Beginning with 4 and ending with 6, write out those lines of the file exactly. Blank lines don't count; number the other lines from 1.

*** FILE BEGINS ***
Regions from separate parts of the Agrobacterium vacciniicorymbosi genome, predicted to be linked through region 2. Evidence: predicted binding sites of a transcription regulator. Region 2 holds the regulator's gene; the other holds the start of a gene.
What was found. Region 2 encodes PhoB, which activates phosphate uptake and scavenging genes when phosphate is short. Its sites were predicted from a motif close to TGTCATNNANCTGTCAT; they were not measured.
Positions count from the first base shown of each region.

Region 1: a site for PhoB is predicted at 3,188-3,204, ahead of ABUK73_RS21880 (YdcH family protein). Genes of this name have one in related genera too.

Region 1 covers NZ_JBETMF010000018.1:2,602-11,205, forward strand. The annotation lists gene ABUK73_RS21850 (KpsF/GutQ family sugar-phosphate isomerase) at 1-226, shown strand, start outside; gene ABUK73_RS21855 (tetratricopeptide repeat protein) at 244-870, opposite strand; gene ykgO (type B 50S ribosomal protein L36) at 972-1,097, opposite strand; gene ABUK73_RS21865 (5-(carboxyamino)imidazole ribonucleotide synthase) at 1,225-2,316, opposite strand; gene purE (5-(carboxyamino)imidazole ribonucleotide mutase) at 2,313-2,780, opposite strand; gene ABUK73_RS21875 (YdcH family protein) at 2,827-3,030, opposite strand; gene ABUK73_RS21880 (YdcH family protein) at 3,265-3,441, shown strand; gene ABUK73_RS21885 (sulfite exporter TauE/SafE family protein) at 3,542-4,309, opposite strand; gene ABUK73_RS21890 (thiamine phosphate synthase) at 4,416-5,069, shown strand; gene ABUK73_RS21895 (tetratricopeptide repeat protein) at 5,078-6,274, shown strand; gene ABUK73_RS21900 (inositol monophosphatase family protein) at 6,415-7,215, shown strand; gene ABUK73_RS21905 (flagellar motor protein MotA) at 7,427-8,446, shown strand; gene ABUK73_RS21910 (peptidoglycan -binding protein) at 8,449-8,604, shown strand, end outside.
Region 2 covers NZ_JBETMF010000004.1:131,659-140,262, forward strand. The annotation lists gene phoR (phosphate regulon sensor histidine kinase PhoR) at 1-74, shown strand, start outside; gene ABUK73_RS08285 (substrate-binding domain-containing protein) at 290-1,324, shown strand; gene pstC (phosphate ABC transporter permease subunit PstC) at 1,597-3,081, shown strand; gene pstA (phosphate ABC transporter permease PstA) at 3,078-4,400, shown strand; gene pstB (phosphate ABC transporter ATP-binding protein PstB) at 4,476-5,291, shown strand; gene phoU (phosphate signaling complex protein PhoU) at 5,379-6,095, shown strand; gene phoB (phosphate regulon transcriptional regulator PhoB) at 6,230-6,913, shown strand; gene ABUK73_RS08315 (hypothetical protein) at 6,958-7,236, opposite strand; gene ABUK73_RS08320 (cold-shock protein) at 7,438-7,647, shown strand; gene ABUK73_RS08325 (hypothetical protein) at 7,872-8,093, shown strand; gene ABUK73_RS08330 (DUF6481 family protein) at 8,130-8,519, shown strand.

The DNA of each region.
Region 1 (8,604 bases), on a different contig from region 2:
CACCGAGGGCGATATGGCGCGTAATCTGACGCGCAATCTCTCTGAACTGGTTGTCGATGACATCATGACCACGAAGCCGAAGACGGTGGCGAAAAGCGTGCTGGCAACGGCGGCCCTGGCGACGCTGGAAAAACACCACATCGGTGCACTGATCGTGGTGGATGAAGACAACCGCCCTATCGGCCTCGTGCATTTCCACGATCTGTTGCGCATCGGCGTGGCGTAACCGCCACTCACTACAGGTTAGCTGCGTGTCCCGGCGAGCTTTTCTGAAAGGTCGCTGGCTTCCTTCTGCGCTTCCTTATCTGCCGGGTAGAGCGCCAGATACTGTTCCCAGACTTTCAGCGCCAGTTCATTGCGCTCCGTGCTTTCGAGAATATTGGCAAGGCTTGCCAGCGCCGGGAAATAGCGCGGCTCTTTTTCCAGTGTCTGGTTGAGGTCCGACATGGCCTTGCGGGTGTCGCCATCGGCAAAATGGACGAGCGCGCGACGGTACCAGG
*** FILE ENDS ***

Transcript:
Region 1: a site for PhoB is predicted at 3,188-3,204, ahead of ABUK73_RS21880 (YdcH family protein). Genes of this name have one in related genera too.

Region 1 covers NZ_JBETMF010000018.1:2,602-11,205, forward strand. The annotation lists gene ABUK73_RS21850 (KpsF/GutQ family sugar-phosphate isomerase) at 1-226, shown strand, start outside; gene ABUK73_RS21855 (tetratricopeptide repeat protein) at 244-870, opposite strand; gene ykgO (type B 50S ribosomal protein L36) at 972-1,097, opposite strand; gene ABUK73_RS21865 (5-(carboxyamino)imidazole ribonucleotide synthase) at 1,225-2,316, opposite strand; gene purE (5-(carboxyamino)imidazole ribonucleotide mutase) at 2,313-2,780, opposite strand; gene ABUK73_RS21875 (YdcH family protein) at 2,827-3,030, opposite strand; gene ABUK73_RS21880 (YdcH family protein) at 3,265-3,441, shown strand; gene ABUK73_RS21885 (sulfite exporter TauE/SafE family protein) at 3,542-4,309, opposite strand; gene ABUK73_RS21890 (thiamine phosphate synthase) at 4,416-5,069, shown strand; gene ABUK73_RS21895 (tetratricopeptide repeat protein) at 5,078-6,274, shown strand; gene ABUK73_RS21900 (inositol monophosphatase family protein) at 6,415-7,215, shown strand; gene ABUK73_RS21905 (flagellar motor protein MotA) at 7,427-8,446, shown strand; gene ABUK73_RS21910 (peptidoglycan -binding protein) at 8,449-8,604, shown strand, end outside.
Region 2 covers NZ_JBETMF010000004.1:131,659-140,262, forward strand. The annotation lists gene phoR (phosphate regulon sensor histidine kinase PhoR) at 1-74, shown strand, start outside; gene ABUK73_RS08285 (substrate-binding domain-containing protein) at 290-1,324, shown strand; gene pstC (phosphate ABC transporter permease subunit PstC) at 1,597-3,081, shown strand; gene pstA (phosphate ABC transporter permease PstA) at 3,078-4,400, shown strand; gene pstB (phosphate ABC transporter ATP-binding protein PstB) at 4,476-5,291, shown strand; gene phoU (phosphate signaling complex protein PhoU) at 5,379-6,095, shown strand; gene phoB (phosphate regulon transcriptional regulator PhoB) at 6,230-6,913, shown strand; gene ABUK73_RS08315 (hypothetical protein) at 6,958-7,236, opposite strand; gene ABUK73_RS08320 (cold-shock protein) at 7,438-7,647, shown strand; gene ABUK73_RS08325 (hypothetical protein) at 7,872-8,093, shown strand; gene ABUK73_RS08330 (DUF6481 family protein) at 8,130-8,519, shown strand.